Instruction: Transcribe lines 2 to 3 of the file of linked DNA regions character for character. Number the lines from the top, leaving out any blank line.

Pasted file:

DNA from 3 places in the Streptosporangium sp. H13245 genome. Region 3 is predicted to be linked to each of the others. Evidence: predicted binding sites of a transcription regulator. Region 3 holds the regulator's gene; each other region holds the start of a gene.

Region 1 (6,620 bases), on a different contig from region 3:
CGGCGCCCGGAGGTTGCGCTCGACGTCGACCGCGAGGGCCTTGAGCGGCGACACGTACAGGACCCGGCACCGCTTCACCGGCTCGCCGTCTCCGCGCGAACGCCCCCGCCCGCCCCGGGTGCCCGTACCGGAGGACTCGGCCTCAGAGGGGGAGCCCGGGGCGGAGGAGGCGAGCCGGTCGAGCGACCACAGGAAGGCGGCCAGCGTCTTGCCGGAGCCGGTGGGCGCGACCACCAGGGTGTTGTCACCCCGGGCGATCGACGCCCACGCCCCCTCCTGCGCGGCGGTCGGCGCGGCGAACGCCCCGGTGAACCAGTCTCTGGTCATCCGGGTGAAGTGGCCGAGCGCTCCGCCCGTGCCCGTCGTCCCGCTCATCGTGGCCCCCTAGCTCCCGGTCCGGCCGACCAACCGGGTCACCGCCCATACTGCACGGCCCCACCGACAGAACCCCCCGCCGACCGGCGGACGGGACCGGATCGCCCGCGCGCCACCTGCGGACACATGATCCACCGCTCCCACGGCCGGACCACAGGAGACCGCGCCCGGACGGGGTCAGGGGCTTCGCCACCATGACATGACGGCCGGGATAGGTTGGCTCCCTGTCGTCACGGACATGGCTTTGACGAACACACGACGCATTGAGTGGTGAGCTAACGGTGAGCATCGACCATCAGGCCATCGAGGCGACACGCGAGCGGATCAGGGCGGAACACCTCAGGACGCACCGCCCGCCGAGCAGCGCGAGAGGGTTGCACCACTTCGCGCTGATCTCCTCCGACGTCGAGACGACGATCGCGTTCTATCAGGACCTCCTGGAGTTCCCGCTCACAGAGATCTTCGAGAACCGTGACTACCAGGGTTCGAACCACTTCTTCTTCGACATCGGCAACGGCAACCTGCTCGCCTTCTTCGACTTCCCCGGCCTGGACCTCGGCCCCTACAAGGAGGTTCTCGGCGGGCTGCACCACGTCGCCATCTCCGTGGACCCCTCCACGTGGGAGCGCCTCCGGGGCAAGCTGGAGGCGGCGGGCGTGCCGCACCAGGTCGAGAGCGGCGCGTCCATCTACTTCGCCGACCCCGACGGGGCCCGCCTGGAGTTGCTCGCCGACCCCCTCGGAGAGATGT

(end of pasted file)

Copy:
Region 1 (6,620 bases), on a different contig from region 3:
CGGCGCCCGGAGGTTGCGCTCGACGTCGACCGCGAGGGCCTTGAGCGGCGACACGTACAGGACCCGGCACCGCTTCACCGGCTCGCCGTCTCCGCGCGAACGCCCCCGCCCGCCCCGGGTGCCCGTACCGGAGGACTCGGCCTCAGAGGGGGAGCCCGGGGCGGAGGAGGCGAGCCGGTCGAGCGACCACAGGAAGGCGGCCAGCGTCTTGCCGGAGCCGGTGGGCGCGACCACCAGGGTGTTGTCACCCCGGGCGATCGACGCCCACGCCCCCTCCTGCGCGGCGGTCGGCGCGGCGAACGCCCCGGTGAACCAGTCTCTGGTCATCCGGGTGAAGTGGCCGAGCGCTCCGCCCGTGCCCGTCGTCCCGCTCATCGTGGCCCCCTAGCTCCCGGTCCGGCCGACCAACCGGGTCACCGCCCATACTGCACGGCCCCACCGACAGAACCCCCCGCCGACCGGCGGACGGGACCGGATCGCCCGCGCGCCACCTGCGGACACATGATCCACCGCTCCCACGGCCGGACCACAGGAGACCGCGCCCGGACGGGGTCAGGGGCTTCGCCACCATGACATGACGGCCGGGATAGGTTGGCTCCCTGTCGTCACGGACATGGCTTTGACGAACACACGACGCATTGAGTGGTGAGCTAACGGTGAGCATCGACCATCAGGCCATCGAGGCGACACGCGAGCGGATCAGGGCGGAACACCTCAGGACGCACCGCCCGCCGAGCAGCGCGAGAGGGTTGCACCACTTCGCGCTGATCTCCTCCGACGTCGAGACGACGATCGCGTTCTATCAGGACCTCCTGGAGTTCCCGCTCACAGAGATCTTCGAGAACCGTGACTACCAGGGTTCGAACCACTTCTTCTTCGACATCGGCAACGGCAACCTGCTCGCCTTCTTCGACTTCCCCGGCCTGGACCTCGGCCCCTACAAGGAGGTTCTCGGCGGGCTGCACCACGTCGCCATCTCCGTGGACCCCTCCACGTGGGAGCGCCTCCGGGGCAAGCTGGAGGCGGCGGGCGTGCCGCACCAGGTCGAGAGCGGCGCGTCCATCTACTTCGCCGACCCCGACGGGGCCCGCCTGGAGTTGCTCGCCGACCCCCTCGGAGAGATGT